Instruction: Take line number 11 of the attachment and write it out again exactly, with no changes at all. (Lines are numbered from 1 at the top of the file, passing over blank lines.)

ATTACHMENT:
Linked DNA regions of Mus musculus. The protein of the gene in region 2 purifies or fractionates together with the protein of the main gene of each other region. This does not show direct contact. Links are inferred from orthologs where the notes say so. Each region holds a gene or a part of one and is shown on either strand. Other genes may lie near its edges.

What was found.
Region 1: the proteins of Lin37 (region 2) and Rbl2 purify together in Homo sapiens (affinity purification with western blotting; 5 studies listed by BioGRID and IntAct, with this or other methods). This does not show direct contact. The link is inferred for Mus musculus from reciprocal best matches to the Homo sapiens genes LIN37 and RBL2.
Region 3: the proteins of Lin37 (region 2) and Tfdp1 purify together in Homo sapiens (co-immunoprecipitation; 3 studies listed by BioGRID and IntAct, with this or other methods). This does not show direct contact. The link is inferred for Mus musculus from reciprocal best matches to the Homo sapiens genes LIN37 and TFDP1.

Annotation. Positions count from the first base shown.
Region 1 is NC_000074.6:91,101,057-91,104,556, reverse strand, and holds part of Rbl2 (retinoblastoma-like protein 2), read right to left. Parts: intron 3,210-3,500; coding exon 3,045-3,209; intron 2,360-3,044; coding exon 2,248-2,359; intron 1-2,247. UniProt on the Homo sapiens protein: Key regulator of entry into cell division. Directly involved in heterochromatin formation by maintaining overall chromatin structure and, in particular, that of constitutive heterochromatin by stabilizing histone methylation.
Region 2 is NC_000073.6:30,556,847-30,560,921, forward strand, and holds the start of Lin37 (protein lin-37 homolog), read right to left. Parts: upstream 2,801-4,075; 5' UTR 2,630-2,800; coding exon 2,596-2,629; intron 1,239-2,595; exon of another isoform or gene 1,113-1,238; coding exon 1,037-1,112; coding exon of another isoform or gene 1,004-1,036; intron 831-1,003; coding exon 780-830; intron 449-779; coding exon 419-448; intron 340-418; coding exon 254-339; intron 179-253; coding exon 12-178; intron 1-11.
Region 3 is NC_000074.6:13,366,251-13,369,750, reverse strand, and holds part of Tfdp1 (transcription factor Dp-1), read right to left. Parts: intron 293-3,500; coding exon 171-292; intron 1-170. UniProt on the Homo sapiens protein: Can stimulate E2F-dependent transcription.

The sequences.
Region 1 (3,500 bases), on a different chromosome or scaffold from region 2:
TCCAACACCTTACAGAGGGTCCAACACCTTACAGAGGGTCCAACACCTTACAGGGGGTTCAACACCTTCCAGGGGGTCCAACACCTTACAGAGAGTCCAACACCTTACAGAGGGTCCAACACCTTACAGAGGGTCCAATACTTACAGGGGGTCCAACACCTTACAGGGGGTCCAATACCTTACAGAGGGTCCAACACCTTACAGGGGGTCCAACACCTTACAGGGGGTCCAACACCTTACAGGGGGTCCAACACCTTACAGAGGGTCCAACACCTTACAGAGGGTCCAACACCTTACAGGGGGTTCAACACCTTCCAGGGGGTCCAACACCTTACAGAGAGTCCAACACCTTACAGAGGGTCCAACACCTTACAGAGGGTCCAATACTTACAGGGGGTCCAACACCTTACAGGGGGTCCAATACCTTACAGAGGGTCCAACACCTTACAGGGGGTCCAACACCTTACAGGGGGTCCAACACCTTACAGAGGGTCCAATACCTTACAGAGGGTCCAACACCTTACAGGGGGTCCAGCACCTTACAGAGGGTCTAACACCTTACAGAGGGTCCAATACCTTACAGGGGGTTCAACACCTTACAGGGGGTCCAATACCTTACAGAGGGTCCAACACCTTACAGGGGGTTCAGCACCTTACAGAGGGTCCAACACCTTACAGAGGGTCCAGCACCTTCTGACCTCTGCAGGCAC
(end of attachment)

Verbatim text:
TCCAACACCTTACAGAGGGTCCAACACCTTACAGAGGGTCCAACACCTTACAGGGGGTTCAACACCTTCCAGGGGGTCCAACACCTTACAGAGAGTCCAACACCTTACAGAGGGTCCAACACCTTACAGAGGGTCCAATACTTACAGGGGGTCCAACACCTTACAGGGGGTCCAATACCTTACAGAGGGTCCAACACCTTACAGGGGGTCCAACACCTTACAGGGGGTCCAACACCTTACAGGGGGTCCAACACCTTACAGAGGGTCCAACACCTTACAGAGGGTCCAACACCTTACAGGGGGTTCAACACCTTCCAGGGGGTCCAACACCTTACAGAGAGTCCAACACCTTACAGAGGGTCCAACACCTTACAGAGGGTCCAATACTTACAGGGGGTCCAACACCTTACAGGGGGTCCAATACCTTACAGAGGGTCCAACACCTTACAGGGGGTCCAACACCTTACAGGGGGTCCAACACCTTACAGAGGGTCCAATACCTTACAGAGGGTCCAACACCTTACAGGGGGTCCAGCACCTTACAGAGGGTCTAACACCTTACAGAGGGTCCAATACCTTACAGGGGGTTCAACACCTTACAGGGGGTCCAATACCTTACAGAGGGTCCAACACCTTACAGGGGGTTCAGCACCTTACAGAGGGTCCAACACCTTACAGAGGGTCCAGCACCTTCTGACCTCTGCAGGCAC